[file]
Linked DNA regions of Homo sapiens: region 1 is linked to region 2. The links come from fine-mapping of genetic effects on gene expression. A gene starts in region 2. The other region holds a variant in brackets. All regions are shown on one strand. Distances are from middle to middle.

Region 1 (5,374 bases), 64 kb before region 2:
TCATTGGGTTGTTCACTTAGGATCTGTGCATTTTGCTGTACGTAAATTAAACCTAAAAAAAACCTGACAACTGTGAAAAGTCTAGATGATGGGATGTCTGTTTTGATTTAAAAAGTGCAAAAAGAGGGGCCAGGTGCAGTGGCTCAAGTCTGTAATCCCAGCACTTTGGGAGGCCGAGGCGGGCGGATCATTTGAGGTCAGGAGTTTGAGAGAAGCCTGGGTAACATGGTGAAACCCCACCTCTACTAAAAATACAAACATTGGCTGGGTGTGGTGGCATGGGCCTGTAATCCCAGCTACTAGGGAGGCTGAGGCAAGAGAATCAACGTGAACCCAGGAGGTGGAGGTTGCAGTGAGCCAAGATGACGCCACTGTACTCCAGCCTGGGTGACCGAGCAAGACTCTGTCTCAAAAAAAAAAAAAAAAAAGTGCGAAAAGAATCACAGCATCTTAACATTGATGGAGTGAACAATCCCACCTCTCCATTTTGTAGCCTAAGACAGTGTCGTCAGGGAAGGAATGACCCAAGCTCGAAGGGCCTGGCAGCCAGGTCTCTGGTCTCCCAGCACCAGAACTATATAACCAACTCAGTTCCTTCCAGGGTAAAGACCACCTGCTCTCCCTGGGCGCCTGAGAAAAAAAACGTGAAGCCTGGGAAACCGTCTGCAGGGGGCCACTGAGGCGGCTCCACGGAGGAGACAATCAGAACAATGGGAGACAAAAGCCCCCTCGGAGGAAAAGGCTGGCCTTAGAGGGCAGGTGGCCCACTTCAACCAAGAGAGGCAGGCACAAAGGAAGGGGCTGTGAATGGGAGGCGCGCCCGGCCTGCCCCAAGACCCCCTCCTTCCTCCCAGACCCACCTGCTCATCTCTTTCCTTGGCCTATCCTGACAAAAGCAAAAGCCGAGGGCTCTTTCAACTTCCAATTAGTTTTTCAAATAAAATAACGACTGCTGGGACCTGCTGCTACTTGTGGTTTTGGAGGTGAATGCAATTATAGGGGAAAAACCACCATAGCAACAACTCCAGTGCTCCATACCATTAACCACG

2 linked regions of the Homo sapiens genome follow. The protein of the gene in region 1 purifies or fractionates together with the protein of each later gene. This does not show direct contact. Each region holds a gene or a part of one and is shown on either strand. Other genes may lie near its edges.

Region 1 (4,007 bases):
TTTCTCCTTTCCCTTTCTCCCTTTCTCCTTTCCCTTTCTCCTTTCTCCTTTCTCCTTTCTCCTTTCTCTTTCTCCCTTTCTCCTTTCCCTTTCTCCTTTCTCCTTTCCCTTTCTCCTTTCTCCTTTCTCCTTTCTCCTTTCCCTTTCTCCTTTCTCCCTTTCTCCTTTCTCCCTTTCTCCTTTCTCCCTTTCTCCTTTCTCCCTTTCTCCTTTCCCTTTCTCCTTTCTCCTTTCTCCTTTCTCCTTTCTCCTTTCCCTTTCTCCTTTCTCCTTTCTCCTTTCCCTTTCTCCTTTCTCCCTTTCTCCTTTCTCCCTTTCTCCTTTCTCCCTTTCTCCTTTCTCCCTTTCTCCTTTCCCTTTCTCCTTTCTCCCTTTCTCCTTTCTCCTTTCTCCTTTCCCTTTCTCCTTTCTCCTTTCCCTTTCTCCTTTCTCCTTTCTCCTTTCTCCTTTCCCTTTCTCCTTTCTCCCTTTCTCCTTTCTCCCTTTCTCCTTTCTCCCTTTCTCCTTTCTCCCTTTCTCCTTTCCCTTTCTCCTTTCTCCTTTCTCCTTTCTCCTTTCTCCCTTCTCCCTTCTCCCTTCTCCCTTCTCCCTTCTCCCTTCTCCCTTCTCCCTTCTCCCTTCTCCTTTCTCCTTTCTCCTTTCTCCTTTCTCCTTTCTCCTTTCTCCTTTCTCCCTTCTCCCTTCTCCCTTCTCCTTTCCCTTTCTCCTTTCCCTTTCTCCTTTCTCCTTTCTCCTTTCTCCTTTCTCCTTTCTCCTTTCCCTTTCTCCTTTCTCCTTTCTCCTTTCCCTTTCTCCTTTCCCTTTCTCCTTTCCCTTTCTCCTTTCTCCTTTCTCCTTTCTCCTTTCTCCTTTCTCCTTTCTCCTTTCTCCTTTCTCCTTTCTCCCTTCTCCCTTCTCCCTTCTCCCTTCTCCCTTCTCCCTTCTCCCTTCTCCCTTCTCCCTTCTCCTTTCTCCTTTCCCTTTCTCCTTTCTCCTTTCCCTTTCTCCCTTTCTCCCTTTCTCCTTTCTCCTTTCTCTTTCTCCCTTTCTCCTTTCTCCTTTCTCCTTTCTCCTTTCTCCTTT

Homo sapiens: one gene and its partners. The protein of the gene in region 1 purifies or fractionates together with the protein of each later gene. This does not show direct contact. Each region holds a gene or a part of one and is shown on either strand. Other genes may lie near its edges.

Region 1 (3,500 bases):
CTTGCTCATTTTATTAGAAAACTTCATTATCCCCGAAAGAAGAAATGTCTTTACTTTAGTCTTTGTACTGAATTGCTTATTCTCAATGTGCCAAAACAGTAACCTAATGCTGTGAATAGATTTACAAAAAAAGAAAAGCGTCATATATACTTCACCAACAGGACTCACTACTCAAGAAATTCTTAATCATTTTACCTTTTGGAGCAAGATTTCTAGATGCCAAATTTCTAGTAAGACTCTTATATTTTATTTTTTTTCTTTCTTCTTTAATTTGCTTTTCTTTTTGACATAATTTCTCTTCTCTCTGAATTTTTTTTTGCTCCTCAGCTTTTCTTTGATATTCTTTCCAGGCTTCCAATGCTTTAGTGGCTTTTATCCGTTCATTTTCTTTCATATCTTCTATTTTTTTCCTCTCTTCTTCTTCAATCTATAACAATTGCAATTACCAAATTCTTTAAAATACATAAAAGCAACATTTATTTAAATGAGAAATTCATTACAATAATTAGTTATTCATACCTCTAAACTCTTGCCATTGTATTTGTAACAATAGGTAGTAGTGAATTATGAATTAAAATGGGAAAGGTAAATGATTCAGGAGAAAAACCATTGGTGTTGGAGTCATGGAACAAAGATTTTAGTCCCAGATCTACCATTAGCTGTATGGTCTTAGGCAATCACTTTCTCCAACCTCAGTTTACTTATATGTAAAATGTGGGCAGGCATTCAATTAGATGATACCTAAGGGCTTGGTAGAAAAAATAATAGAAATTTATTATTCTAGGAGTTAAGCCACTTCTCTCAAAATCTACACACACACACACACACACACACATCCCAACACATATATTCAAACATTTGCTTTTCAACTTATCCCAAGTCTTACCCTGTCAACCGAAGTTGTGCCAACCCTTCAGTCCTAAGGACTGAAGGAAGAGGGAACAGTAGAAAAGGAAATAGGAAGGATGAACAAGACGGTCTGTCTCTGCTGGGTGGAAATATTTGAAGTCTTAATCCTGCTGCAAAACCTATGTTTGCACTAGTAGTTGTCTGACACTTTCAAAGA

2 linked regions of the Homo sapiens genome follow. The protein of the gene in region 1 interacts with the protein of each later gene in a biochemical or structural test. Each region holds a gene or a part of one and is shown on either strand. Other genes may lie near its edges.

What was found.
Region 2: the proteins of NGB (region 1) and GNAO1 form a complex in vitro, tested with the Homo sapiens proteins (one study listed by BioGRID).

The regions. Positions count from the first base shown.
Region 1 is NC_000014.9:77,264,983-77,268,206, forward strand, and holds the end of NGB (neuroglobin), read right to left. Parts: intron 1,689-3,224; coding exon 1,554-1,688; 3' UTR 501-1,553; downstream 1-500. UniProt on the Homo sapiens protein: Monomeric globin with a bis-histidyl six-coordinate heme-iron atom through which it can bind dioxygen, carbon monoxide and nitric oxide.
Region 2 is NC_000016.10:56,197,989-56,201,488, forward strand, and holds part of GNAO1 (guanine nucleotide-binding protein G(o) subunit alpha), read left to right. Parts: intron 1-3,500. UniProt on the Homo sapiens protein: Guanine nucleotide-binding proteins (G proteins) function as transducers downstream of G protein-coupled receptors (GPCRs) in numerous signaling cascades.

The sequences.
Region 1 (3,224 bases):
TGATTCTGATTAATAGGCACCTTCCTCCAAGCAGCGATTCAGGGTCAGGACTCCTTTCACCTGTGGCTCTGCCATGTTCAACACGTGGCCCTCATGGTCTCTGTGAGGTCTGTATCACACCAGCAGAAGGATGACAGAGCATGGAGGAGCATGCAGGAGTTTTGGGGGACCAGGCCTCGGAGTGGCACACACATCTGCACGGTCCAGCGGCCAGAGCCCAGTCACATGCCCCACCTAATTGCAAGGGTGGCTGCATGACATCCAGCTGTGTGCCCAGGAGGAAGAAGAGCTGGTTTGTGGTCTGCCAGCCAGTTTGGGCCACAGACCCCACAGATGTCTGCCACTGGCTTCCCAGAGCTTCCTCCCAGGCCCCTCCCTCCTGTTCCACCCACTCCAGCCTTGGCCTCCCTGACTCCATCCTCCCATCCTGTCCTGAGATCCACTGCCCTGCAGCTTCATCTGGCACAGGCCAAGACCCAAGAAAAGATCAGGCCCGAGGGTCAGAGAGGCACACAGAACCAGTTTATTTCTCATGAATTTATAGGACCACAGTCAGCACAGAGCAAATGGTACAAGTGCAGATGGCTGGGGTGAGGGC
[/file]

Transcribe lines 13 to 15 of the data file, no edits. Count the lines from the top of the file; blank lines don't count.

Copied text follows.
The regions. Positions count from the first base shown.
Region 1 is NC_000014.9:77,264,983-77,268,206, forward strand, and holds the end of NGB (neuroglobin), read right to left. Parts: intron 1,689-3,224; coding exon 1,554-1,688; 3' UTR 501-1,553; downstream 1-500. UniProt on the Homo sapiens protein: Monomeric globin with a bis-histidyl six-coordinate heme-iron atom through which it can bind dioxygen, carbon monoxide and nitric oxide.
Region 2 is NC_000016.10:56,197,989-56,201,488, forward strand, and holds part of GNAO1 (guanine nucleotide-binding protein G(o) subunit alpha), read left to right. Parts: intron 1-3,500. UniProt on the Homo sapiens protein: Guanine nucleotide-binding proteins (G proteins) function as transducers downstream of G protein-coupled receptors (GPCRs) in numerous signaling cascades.